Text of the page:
- “Under guidance of your Host Store Manager, conduct two 15 minute one-on-one coaching sessions with two Store Team Members using the plan you created…
As the Onboarding Consultants had a great network of experienced retail store managers in their own state and had prior experience in retail, each of them chose one topic each and their responsibility was to work through the 70-20-10 activities and the performance objectives with the SMEs in their state to ensure that the activities and objectives were still relevant and current. As we didn’t have time for them to do them all, they chose a ‘Primary’ topic and then a ‘Secondary’ topic.
For example, one consultant may have chosen their primary topic of “Sales”, the secondary as “People Leadership” etc. With two consultants per topic, we reduced the time it took to check through each of the 70-20-10 activities and performance objectives. It was a good way to ensure that no activities were forgotten.
The ultimate result was that the performance objectives and 70-20-10 activities were approved by SMEs and stakeholders which was going to be the “guts” of the content that would make up each of the module packs which I had to design. The next step was easy.
Development of the New Store Manager Packs
As I had all the content, the creation of the Packs was easier. I created a Word Template and locked myself in a quiet room for a few days to create the People Leadership, Sales, Service excellence and Risk modules. Each had consistent “look and feel” with some graphics that were reused and thanks to SnagIt and Canva, created some visual appeal. The sections of the pack were:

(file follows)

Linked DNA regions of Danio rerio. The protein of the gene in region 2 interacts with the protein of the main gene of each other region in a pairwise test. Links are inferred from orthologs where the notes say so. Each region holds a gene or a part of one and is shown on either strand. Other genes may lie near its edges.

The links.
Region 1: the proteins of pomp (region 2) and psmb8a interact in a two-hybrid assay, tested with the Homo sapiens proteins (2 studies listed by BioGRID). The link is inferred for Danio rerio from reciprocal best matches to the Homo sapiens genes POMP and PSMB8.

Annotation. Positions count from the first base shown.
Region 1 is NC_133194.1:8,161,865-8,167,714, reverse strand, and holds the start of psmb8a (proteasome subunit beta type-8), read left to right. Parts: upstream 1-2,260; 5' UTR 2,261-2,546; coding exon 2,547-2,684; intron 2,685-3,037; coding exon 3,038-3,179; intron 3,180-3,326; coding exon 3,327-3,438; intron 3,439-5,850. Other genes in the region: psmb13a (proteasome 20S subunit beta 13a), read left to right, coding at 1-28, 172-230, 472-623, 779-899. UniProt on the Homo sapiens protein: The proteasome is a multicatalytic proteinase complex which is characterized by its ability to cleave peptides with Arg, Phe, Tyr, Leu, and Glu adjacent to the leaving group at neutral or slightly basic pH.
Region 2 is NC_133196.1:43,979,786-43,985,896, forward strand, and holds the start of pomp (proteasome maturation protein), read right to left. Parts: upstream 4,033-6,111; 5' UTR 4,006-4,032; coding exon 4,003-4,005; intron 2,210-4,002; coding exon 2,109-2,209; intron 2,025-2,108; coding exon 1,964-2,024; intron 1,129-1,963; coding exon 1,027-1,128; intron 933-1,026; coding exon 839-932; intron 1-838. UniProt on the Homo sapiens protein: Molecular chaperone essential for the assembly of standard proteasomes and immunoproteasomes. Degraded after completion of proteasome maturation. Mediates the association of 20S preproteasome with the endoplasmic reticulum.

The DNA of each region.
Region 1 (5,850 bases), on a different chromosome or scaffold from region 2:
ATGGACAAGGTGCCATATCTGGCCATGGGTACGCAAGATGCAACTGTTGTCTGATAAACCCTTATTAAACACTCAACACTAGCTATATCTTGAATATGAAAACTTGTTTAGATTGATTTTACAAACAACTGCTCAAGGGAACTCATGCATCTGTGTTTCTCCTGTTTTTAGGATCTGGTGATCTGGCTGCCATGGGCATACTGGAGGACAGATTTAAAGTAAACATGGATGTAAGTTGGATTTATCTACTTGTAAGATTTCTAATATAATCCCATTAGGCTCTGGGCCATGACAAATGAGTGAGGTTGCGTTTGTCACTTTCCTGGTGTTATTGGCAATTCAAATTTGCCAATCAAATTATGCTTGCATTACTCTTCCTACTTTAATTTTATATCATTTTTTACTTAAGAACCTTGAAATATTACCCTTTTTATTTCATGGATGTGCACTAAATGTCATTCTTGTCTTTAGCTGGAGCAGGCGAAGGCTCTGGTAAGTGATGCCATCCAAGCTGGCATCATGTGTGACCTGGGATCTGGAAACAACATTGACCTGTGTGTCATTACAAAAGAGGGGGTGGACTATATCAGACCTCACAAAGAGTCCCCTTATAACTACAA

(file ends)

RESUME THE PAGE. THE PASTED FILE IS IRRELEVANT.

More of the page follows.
- Title Page and Module heading
- Table of Contents
- Performance Objectives
- Your Week At a Glance
- 10% Activities: Courses to Complete
- 20% Coaching: Coaching Activities to be Completed at Host Store
- 70% Experiential: Hands On In-Store Activities [all included Reflection & Blogging where new store managers encouraged to write their reflections in Yammer or Sharepoint Discussion Forum]
- What’s Worked and What Needs Tweaking [an activity that outlines what they did well this week and how they may use it in their business; as well as what areas they need to develop and how they will action these]
- Share Your Experiences [new managers would answer one of three – or all 3 reflection questions in the Sharepoint Discussion Forum or in Yammer Group] for example the People Leadership reflection questions were…
- What do you think will be your challenges in managing your people for success at our organisation and why?